Ship officer faces neutrality charges (1-15-41)

The Pittsburgh Press (January 15, 1941)



New York, Jan. 15 (UP) –
The first violation of the United States Neutrality Act was charged in an indictment handed down by a federal grand jury today.

The jury indicted Hector Leon Marie van der Donckt, 42, former chief officer of the Beligan liner Ville de Namur, on two counts of entering the European war zone in violation of the act. If convicted, he is liable to a prison sentence of two years on each count and a $10,000 fine. It was said in federal court circles that the reason Vander Donckt made two trips into the war zone was “sensational.”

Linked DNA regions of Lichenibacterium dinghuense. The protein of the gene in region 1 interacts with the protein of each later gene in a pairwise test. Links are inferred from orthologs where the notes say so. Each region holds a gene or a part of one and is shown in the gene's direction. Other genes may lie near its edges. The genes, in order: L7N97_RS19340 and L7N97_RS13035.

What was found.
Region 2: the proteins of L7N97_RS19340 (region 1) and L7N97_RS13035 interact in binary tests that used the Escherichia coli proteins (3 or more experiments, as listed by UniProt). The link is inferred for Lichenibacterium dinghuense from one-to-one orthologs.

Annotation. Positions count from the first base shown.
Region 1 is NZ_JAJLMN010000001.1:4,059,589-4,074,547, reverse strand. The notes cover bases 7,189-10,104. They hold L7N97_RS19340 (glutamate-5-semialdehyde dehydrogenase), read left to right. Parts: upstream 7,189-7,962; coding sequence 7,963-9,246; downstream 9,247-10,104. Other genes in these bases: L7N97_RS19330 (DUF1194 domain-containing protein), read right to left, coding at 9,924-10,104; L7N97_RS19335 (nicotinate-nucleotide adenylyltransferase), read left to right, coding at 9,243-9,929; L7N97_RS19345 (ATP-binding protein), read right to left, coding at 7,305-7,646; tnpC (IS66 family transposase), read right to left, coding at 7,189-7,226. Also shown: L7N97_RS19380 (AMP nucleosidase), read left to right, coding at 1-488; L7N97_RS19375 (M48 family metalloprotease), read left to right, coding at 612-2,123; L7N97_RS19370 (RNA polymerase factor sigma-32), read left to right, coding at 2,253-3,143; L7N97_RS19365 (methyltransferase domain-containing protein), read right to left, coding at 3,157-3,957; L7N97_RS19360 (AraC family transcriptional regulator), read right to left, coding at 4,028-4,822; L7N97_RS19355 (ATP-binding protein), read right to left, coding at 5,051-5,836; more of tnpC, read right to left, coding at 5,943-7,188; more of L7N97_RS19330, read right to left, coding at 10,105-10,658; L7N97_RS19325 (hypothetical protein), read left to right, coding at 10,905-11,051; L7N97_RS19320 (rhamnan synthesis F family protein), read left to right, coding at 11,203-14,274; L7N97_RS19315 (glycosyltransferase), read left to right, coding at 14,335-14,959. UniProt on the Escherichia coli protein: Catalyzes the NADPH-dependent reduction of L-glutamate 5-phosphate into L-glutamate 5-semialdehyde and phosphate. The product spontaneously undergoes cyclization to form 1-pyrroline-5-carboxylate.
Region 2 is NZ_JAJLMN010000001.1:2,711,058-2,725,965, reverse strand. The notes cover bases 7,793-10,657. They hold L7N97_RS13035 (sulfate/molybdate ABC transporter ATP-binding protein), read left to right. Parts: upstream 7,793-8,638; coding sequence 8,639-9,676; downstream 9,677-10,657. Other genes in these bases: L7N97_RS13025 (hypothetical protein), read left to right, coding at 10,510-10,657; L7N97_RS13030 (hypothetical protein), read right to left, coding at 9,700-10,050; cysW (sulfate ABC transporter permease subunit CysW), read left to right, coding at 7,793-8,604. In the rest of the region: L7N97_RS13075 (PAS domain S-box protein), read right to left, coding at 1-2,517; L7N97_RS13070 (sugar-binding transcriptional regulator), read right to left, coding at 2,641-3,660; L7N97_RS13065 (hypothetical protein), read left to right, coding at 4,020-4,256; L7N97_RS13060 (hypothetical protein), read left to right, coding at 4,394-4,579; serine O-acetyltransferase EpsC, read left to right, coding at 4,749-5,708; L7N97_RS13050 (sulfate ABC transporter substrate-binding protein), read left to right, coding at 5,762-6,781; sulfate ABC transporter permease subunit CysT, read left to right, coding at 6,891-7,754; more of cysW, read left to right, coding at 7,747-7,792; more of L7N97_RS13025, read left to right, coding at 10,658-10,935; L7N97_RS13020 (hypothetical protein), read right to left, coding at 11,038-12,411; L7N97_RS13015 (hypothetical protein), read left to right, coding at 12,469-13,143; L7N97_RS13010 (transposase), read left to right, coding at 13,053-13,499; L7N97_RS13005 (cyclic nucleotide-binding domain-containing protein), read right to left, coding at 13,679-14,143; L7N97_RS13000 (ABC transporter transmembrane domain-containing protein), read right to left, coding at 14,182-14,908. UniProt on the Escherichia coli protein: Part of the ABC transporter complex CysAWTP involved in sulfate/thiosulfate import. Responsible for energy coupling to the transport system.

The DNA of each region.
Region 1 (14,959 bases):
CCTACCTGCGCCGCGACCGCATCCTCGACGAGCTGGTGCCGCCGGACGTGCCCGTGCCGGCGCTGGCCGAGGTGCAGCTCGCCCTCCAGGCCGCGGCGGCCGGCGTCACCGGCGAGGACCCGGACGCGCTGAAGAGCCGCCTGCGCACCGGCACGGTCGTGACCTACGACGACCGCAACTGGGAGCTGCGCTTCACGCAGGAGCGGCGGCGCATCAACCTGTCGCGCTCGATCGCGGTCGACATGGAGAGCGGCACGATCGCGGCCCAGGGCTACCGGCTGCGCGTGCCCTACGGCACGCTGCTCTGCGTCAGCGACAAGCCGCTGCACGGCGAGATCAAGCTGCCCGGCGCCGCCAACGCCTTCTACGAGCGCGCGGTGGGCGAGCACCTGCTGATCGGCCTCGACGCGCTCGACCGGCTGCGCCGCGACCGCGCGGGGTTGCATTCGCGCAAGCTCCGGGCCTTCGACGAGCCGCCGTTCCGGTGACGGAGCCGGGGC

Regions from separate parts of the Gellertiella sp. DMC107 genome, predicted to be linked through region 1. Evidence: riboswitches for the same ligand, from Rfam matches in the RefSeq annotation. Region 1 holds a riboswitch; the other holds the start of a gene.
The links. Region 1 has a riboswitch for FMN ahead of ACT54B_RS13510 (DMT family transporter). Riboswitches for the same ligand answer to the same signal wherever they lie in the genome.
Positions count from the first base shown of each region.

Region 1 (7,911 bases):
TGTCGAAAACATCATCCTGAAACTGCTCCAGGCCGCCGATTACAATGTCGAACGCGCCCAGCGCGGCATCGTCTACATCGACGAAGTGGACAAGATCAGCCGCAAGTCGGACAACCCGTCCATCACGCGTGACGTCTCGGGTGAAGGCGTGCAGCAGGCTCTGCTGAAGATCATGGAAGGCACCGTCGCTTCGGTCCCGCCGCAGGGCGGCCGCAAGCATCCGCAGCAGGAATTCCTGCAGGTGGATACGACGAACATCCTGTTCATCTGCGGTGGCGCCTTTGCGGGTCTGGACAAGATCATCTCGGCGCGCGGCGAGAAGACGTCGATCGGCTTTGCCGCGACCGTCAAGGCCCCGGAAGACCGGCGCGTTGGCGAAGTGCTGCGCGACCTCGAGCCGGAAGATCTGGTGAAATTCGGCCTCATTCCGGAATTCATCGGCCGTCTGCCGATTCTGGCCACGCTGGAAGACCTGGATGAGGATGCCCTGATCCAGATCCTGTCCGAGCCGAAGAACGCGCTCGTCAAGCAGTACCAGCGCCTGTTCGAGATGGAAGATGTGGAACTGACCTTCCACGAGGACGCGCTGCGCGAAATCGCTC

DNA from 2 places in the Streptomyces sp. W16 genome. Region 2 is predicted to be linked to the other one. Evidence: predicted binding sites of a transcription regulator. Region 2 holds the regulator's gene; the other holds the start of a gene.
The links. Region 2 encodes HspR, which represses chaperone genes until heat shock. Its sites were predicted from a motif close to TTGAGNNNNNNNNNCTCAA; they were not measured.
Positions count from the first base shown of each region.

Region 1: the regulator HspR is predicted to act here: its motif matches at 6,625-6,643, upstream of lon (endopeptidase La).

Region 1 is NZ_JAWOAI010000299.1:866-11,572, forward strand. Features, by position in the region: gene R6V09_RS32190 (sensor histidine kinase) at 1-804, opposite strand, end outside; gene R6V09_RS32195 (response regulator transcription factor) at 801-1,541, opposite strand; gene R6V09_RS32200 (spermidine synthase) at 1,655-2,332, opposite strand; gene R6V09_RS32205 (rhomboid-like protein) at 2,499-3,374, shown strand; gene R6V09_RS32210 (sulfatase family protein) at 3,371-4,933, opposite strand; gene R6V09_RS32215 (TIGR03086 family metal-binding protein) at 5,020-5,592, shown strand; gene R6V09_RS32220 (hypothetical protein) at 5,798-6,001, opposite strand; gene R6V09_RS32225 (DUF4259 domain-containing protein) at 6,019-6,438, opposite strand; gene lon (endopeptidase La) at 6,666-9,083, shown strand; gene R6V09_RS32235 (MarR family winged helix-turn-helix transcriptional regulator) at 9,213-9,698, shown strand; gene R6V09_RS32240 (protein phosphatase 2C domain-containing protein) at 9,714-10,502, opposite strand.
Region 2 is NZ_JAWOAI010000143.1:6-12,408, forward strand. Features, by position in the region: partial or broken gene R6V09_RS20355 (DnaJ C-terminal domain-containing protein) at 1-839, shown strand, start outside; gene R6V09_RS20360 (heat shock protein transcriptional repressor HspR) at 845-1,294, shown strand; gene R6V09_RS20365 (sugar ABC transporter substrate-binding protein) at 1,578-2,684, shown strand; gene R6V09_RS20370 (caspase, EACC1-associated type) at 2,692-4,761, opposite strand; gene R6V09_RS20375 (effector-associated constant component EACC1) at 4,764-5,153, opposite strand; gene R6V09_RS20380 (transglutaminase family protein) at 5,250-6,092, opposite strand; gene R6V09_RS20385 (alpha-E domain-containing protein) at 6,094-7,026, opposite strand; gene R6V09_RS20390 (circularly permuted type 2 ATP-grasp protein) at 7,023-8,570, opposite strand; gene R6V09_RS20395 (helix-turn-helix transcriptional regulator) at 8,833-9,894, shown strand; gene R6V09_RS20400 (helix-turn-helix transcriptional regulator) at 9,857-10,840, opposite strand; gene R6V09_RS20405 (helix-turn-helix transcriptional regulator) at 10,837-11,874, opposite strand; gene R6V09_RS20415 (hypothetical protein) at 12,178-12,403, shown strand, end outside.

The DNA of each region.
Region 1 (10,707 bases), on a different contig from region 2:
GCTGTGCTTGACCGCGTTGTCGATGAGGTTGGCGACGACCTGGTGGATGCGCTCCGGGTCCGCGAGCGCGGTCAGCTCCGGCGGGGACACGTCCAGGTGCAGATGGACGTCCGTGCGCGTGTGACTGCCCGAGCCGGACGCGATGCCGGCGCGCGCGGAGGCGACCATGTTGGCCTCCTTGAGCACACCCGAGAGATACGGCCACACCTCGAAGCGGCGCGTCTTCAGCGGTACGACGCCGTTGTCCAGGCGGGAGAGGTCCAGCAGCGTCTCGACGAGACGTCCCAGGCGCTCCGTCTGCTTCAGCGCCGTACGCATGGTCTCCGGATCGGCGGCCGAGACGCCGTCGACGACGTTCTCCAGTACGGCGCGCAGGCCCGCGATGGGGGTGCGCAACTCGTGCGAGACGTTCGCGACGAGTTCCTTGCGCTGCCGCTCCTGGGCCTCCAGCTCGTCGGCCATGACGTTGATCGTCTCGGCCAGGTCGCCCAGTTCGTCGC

The Ville de Namur was the former 8,000-ton American liner American Merchant. It was torpedoed and sunk by a German submarine on June 19, 1940. 59 members of the crew were reported missing.

Hector van der Donckt was born in Belgium, but became a United States citizen in 1920. The Neutrality Act forbids U.S. citizens to travel on the vessels of a belligerent or to enter the war zone without special permission.